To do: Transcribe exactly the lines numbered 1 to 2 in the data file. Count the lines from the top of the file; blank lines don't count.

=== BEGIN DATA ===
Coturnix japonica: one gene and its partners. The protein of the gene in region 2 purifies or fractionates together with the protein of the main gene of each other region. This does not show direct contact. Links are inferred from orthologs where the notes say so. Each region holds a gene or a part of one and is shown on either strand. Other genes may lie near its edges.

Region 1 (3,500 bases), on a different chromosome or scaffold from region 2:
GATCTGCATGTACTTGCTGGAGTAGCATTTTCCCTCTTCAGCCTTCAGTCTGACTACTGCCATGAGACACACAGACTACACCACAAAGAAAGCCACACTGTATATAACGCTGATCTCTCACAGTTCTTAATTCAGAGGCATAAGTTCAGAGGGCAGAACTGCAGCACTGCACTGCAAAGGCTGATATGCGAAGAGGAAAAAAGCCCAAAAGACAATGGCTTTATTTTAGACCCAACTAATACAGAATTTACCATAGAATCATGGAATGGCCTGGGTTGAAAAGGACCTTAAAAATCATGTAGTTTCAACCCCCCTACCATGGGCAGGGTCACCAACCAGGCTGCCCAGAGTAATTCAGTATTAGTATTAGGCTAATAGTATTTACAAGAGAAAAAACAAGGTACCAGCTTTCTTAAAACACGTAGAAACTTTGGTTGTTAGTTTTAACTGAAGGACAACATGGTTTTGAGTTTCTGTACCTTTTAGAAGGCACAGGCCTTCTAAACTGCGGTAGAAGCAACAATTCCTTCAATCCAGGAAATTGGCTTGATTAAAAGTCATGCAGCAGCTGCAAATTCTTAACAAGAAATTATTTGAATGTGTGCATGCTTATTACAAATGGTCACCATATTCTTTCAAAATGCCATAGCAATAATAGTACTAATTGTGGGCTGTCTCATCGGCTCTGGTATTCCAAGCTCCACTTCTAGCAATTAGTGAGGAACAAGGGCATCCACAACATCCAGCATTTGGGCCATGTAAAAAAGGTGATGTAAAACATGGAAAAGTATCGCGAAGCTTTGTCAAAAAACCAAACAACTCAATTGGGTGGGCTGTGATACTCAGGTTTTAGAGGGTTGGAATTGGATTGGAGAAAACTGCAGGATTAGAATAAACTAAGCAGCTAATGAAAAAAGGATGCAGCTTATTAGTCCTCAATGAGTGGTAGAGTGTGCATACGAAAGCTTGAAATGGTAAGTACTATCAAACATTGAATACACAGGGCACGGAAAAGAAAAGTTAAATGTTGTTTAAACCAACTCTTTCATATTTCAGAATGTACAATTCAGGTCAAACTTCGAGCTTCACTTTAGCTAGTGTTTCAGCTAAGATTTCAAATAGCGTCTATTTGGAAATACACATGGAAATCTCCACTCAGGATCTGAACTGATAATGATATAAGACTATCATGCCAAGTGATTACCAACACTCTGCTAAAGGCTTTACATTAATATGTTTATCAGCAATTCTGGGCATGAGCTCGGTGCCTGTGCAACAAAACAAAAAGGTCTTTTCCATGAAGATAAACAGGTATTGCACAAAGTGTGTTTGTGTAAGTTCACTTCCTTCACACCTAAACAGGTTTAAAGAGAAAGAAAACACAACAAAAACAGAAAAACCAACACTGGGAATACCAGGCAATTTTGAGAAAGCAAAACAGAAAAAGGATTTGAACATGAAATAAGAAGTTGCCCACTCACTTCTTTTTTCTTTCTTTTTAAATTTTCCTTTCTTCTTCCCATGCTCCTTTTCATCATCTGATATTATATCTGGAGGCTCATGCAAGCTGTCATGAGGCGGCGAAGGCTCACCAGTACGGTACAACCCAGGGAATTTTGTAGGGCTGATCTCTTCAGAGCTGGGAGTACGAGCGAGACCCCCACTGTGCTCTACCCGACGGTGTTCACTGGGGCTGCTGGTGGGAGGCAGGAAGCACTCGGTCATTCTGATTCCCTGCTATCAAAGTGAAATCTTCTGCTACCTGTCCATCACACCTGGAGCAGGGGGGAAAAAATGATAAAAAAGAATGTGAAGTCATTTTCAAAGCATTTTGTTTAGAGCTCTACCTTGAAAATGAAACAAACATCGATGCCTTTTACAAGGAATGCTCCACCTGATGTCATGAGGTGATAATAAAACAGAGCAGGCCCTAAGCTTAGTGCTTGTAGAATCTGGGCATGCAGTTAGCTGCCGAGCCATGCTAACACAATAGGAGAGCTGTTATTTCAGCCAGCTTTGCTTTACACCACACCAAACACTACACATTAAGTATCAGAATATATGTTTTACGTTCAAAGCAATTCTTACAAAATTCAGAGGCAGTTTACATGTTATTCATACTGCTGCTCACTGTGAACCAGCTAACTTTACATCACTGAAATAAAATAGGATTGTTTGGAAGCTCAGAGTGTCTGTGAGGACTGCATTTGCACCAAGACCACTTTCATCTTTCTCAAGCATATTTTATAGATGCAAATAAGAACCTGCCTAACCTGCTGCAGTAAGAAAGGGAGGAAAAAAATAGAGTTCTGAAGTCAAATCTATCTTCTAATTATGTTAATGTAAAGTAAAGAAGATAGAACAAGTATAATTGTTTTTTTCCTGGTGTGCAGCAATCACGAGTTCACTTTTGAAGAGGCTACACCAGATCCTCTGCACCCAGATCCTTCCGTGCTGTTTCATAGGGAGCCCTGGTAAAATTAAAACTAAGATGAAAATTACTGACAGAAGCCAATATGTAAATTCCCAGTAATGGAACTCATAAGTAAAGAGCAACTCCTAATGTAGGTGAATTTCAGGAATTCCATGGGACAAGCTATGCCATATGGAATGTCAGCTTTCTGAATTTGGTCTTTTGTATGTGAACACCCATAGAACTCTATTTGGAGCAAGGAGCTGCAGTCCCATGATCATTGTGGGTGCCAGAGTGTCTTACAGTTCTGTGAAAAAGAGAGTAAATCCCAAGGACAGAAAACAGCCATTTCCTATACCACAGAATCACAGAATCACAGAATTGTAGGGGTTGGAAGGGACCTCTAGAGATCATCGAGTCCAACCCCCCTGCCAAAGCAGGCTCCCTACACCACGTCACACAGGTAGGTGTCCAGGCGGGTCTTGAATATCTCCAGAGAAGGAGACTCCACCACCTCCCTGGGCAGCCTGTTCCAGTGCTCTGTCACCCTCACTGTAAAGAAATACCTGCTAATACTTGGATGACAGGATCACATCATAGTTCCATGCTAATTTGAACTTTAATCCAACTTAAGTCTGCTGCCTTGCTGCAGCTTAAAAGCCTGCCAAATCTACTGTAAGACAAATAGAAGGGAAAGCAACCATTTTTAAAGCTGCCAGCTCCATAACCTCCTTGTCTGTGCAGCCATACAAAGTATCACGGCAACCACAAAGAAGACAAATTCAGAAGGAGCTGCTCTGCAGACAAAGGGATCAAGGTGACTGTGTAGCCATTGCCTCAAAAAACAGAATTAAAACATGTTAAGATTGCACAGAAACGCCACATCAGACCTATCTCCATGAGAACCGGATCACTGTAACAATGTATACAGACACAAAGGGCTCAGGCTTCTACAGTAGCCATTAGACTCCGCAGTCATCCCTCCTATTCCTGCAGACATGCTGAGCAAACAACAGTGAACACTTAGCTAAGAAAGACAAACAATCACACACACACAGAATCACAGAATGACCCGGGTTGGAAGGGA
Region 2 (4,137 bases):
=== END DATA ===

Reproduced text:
Coturnix japonica: one gene and its partners. The protein of the gene in region 2 purifies or fractionates together with the protein of the main gene of each other region. This does not show direct contact. Links are inferred from orthologs where the notes say so. Each region holds a gene or a part of one and is shown on either strand. Other genes may lie near its edges.

Region 1 (3,500 bases), on a different chromosome or scaffold from region 2: